Copyright 2010 by Morris Rosenthal
All Rights Reserved
Business Psychology (Topics Covered)
Hiring and Firing A Computer Technician (Book Excerpt)
Warning: These pages are not intended as professional advice. They are presented "as is", reader beware!
I've interviewed and hired people for full-time work only as an employee for others. I mention this just to push the point that if you can avoid having employees, especially while you're still learning the business, you'll save yourself a ton of grief. Regular employees require workers compensation insurance (workers comp), matching social security payments, payroll tax deductions and the associated accounting, and unemployment tax contributions. Employees also make it more complicated (i.e. expensive) for you to implement a Self Employed Pension Plan (SEP) which can save you thousands of dollars a year on your taxes. Throughout this book I've emphasized that if you can avoid taking on employees, you'll save yourself a big headache. Even if you stick to hiring independent contractors, you may be liable to special reporting requirements. For example, in Massachusetts, my home turf, all employers, regardless of size or type of business, are required to report new hires to the Massachusetts Department of Revenue within 14 days of hire. They use this information to catch people who aren't paying their child support, and you may be required to garnish wages for the DOR, even for an independent contractor.
If you are successful in business, you may find yourself forced to choose between expanding and turning down perfectly good business. If you resist expansion, you may even start losing customers who want one-stop shopping for all of their needs. So, if you've gone as far as you can using contract (1099) help and strategic relationships with other businesses, you might just have to bite the bullet and start hiring. The first step is to get an EIN (Employer Identification Number) by filing Form SS-4 with the IRS. This nine-digit number is for use on tax forms specifically where it's asked for by name, it's not a substitute for your social security number. You can get an EIN immediately by applying over the phone to Tele-TIN (1-866-816-2065 at last notice).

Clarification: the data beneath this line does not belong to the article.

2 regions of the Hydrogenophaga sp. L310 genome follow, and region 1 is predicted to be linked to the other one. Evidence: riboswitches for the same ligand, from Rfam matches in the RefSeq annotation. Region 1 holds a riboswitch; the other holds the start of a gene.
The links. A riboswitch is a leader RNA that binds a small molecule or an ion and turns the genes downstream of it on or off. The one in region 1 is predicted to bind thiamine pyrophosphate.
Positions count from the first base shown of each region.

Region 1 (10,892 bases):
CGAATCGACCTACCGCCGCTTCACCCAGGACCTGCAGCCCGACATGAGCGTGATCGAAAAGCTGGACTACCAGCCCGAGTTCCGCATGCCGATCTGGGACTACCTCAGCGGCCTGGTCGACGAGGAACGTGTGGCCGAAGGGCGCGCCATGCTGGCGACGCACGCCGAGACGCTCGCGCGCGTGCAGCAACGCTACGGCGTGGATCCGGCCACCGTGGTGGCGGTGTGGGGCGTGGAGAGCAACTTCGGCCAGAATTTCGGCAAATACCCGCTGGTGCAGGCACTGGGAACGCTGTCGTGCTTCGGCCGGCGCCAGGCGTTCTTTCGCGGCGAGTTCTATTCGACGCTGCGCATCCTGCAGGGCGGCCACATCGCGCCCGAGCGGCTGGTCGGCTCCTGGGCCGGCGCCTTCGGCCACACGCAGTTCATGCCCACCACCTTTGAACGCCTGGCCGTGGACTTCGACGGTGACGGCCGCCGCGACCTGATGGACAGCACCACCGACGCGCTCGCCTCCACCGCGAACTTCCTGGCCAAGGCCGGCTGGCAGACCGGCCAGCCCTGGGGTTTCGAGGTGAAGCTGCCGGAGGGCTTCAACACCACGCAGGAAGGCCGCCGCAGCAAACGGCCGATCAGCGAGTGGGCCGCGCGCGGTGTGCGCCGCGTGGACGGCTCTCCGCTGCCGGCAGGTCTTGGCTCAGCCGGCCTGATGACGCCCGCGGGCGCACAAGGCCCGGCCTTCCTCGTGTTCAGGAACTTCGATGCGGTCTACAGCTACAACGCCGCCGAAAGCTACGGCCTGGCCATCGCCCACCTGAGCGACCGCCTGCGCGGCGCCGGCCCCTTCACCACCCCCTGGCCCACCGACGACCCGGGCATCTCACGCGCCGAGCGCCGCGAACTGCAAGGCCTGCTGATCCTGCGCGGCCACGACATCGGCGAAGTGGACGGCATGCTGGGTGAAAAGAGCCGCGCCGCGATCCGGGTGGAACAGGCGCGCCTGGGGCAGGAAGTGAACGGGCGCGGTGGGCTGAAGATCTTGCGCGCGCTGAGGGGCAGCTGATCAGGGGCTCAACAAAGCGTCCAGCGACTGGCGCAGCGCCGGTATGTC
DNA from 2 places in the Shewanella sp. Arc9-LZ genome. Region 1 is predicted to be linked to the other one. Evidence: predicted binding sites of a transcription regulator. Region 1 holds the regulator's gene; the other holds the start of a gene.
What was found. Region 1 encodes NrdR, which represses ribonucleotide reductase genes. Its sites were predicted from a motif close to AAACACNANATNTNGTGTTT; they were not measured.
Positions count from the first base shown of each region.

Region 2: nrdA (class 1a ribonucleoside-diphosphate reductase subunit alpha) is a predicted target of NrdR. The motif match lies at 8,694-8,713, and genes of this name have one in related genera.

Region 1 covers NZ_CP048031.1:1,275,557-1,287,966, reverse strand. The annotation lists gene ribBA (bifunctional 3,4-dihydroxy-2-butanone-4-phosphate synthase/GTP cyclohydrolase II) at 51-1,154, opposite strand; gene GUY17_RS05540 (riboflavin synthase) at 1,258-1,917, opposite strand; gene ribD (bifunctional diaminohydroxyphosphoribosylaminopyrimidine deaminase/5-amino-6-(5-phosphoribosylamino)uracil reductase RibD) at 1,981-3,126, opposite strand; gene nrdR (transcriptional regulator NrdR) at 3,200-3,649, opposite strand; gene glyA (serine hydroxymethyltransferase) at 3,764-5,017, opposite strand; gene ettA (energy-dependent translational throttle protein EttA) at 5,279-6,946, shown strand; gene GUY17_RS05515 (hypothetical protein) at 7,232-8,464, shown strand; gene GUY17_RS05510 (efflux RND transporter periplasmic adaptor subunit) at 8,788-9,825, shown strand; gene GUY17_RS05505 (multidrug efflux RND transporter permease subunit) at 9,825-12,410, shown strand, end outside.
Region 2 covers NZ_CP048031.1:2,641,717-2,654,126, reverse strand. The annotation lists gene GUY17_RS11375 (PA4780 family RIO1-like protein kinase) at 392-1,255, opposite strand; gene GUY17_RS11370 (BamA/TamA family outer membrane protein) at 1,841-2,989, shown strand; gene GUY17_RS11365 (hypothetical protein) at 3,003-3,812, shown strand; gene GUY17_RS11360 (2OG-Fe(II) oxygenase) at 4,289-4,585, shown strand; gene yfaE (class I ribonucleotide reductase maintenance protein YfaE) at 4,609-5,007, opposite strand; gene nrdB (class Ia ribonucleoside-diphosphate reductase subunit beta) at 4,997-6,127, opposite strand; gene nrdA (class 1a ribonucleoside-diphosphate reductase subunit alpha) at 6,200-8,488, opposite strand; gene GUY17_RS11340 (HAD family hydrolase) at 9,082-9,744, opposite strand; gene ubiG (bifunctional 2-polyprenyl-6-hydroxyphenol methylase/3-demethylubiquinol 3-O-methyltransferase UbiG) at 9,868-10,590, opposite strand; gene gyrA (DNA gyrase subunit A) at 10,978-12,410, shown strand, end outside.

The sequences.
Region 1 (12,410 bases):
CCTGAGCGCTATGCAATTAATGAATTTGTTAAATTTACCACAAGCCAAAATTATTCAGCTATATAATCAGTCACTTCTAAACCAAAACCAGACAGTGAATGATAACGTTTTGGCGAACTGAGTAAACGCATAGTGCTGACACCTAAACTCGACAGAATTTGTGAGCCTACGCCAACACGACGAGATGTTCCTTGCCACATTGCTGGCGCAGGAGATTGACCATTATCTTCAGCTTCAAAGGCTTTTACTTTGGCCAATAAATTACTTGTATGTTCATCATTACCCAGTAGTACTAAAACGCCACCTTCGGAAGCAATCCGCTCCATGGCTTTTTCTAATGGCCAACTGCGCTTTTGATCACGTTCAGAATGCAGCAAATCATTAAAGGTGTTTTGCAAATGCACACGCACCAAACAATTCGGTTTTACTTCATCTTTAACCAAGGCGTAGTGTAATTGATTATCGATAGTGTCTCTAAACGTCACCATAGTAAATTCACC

If you do have to hire employees, start with part-timers. You can do worse than sticking with a combination of working moms for the mornings and students in the afternoons. I've had reasonable luck hiring co-op students from universities, something I support in part because I was a co-op myself, but there are so few engineering students these days that you may be unable to attract any or have to pay too much. On the other hand, you may find business students, or even political science majors, who are decent computer techs from having grown up with it as a hobby, and who have impressive inter-personal and sales skills. I have a growing body of material for training computer technicians on the job or in the classroom.
At first blush it might seem that the only route to go is part-timers. After all, you'll save on unemployment insurance and any other benefits, they're much easier to fire and you can sample a larger number of prospective employees. An often overlooked advantage with part-timers is that you can schedule several of them to work at the same time, turning your business into a four or five person concern at peak retail hours or during big installs. However, part-timers also have their drawbacks, primarily that it's just not a career for them. A full time employee is far less likely to quit in order to go on Spring Break or to take a fling at some other interest. Also, the overhead of constantly training and managing new part-timers can eat seriously into the time you hoped to save by hiring them. Finally, customers like a sense of stability, particularly when dealing with small businesses, and they don't want to have a different person show up every time they call for service.